Angels, Equity and a Shark of One's Own

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Angels Equity and a Shark of Ones Own

Many small-business owners dream of finding an angel investor or two who would pump cash into their business and help them expand.

In my experience, though, most of these dreams are more like delusions. Why? Most business owners don't have a realistic sense of what they'd have to give up to an angel investor. And often, once you find out what you'd be giving up by taking on an investor, you're not interested.

Case in point was a recent Shark Tank episode. Five different entrepreneurs came out to pitch the Sharks -- and each one made an equity offer that was just never going to fly.

First up was Wild Squirrel Nut Butter, whose two perky young University of Oregon college-student owners hoped to get $50,000 for 10 percent of their business. They were followed by the band Cab20, seeking $200,000 for 20 percent of their business.

Next was the one furthest into dreamland, interchangeable-parts swimwear startup Mix Bikini, which wanted $50,000 for just 5 percent of their business (which they hastily increased -- but only up to 10 percent). 

And finally, the son of Tae Bo legend Billy Blanks, dancer Billy Blanks Jr., sought $100,000 for 20 percent of his fitness-video program.

Have none of these people ever met an angel investor before? Sure, angel investors are rich. But that doesn't mean they hand out their money freely.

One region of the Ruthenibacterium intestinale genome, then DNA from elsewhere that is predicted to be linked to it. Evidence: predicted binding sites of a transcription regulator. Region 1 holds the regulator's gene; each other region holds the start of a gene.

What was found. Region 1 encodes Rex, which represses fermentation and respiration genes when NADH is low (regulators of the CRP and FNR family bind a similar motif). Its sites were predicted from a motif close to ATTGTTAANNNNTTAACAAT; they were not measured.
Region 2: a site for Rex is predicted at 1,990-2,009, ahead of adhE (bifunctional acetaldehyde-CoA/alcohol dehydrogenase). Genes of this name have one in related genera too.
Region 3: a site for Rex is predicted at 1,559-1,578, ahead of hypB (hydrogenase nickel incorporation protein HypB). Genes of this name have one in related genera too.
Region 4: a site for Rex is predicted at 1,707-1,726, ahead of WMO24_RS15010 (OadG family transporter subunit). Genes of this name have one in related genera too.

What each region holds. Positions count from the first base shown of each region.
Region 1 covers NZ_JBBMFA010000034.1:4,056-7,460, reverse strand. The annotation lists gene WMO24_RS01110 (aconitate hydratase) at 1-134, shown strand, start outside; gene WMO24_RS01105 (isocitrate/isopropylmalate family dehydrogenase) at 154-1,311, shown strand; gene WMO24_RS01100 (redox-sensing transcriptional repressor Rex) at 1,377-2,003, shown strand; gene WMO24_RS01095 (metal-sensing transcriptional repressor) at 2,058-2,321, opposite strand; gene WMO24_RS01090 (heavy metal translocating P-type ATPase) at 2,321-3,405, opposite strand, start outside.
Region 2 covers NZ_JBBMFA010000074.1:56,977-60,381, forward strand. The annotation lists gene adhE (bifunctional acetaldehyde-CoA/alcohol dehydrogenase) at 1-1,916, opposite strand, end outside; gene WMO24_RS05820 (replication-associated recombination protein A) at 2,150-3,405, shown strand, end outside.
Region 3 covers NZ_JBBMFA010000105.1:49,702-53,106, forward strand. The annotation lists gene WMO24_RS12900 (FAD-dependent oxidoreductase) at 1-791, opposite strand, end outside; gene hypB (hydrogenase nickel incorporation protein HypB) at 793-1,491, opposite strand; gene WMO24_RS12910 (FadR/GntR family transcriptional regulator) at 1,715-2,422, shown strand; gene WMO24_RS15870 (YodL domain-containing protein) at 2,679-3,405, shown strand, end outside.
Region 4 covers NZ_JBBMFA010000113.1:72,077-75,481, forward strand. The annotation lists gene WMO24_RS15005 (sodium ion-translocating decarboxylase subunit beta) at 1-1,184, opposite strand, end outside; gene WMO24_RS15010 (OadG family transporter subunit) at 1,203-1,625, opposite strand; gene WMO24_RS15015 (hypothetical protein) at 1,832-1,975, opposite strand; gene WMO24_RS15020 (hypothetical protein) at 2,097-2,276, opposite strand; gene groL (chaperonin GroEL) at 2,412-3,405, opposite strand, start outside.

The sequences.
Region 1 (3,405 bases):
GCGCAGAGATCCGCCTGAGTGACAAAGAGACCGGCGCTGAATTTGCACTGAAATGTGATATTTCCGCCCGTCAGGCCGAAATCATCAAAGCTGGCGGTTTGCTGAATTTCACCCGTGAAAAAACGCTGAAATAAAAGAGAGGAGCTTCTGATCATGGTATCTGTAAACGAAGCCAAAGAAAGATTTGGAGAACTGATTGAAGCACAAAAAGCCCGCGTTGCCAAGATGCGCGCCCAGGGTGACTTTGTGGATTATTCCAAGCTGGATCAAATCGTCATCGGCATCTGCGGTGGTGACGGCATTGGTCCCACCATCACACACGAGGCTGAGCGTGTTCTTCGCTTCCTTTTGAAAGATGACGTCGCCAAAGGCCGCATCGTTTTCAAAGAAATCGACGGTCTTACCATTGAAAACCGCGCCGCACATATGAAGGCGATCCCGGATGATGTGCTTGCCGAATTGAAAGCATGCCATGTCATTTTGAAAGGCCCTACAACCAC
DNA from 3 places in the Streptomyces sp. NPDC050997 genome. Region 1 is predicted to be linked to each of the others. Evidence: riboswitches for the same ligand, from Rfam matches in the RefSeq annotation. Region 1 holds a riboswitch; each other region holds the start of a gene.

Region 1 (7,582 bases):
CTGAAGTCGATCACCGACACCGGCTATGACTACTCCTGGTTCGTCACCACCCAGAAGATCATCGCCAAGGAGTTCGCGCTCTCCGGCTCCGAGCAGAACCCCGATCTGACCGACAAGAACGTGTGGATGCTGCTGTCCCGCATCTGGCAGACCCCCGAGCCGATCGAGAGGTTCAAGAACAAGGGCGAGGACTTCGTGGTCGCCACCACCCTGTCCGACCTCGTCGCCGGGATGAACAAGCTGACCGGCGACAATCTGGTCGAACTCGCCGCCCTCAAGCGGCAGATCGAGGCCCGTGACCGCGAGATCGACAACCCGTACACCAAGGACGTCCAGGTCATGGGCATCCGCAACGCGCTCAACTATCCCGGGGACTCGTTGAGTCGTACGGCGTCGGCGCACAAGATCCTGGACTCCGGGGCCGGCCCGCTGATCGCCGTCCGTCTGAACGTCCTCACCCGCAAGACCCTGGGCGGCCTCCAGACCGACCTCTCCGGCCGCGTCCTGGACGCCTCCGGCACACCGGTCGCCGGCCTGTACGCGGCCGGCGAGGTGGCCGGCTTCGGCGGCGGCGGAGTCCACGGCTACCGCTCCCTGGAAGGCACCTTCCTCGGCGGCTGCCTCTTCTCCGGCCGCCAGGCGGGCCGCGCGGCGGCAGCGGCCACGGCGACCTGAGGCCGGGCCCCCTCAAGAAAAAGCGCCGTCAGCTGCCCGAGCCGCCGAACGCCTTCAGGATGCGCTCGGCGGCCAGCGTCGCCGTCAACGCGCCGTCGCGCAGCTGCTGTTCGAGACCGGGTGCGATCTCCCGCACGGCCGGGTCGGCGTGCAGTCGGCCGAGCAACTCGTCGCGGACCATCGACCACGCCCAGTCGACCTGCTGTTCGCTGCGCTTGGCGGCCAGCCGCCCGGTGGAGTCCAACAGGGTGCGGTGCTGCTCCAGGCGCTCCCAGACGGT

Related Video: A Sneak Peek at Shark Tank's Season Finale

They are taking a risk on your business with their dollars and expect a big chunk of ownership in your business in return. Usually, it's 50 percent or more. I was surprised when Shark Barbara Corcoran did a deal for $50,000 for only 40 percent of Wild Squirrel. That was an unusually low equity stake.

The thing about offering such low percentages of equity for a six-figure sum on a startup is it means you are overvaluing your company. If 20 percent of your company is worth $100,000, that means you think it's a half-million-dollar business. Angels often disagree, particularly if you've barely begun to book any sales.

Another thing: When an investor comes in, they want a piece of the whole pie. For instance, Cab20 was thinking its deal should exclude the band's copyrights, an idea the Sharks roundly rejected. Kevin O'Leary was interested for 50 percent of everything, and Cab20 passed. Sharks Mark Cuban and Daymond John offered Blanks $100,000 for half his business, a deal he initially balked at but ended up taking. 

That's the hard decision entrepreneurs seeking investors usually have to make: whether to cut your business ownership in half in return for the capital you need. 

Would you give 50 percent equity in your business to an angel investor? Leave a comment and tell us why -- or why not.

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